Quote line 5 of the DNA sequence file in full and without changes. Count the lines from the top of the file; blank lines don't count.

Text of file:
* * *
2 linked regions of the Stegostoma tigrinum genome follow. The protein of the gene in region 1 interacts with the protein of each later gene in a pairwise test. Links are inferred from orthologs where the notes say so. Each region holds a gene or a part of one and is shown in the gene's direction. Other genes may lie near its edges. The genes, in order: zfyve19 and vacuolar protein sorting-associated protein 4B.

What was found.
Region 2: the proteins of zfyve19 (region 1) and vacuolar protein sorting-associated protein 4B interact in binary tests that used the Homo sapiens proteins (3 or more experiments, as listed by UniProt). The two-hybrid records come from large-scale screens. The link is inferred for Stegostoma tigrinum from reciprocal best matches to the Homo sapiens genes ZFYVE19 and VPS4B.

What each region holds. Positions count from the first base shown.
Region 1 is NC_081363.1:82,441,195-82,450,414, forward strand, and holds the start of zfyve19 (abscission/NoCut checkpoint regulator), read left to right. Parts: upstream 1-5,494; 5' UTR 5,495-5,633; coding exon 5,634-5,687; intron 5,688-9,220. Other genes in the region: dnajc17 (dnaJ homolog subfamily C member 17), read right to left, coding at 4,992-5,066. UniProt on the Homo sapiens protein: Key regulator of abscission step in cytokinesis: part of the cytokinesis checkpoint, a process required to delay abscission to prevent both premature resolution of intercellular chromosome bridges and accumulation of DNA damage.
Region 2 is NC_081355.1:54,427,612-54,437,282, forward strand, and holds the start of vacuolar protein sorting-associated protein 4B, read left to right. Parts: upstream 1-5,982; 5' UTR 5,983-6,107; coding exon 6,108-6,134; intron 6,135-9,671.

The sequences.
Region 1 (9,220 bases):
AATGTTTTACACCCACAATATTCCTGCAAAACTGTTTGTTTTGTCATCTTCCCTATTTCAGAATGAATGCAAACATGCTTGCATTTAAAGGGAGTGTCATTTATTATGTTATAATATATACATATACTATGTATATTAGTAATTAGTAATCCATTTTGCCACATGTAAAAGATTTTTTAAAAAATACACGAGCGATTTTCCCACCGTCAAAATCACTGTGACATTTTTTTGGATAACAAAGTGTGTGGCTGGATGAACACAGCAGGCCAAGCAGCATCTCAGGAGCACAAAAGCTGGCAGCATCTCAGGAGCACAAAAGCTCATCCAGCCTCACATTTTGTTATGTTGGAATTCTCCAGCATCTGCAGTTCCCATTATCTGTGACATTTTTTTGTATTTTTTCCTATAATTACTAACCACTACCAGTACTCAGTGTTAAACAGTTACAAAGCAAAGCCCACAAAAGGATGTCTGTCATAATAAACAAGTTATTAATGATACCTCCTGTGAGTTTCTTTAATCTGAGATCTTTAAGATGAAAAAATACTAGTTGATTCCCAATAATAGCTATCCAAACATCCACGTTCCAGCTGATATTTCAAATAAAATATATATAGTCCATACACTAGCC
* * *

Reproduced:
Region 1 is NC_081363.1:82,441,195-82,450,414, forward strand, and holds the start of zfyve19 (abscission/NoCut checkpoint regulator), read left to right. Parts: upstream 1-5,494; 5' UTR 5,495-5,633; coding exon 5,634-5,687; intron 5,688-9,220. Other genes in the region: dnajc17 (dnaJ homolog subfamily C member 17), read right to left, coding at 4,992-5,066. UniProt on the Homo sapiens protein: Key regulator of abscission step in cytokinesis: part of the cytokinesis checkpoint, a process required to delay abscission to prevent both premature resolution of intercellular chromosome bridges and accumulation of DNA damage.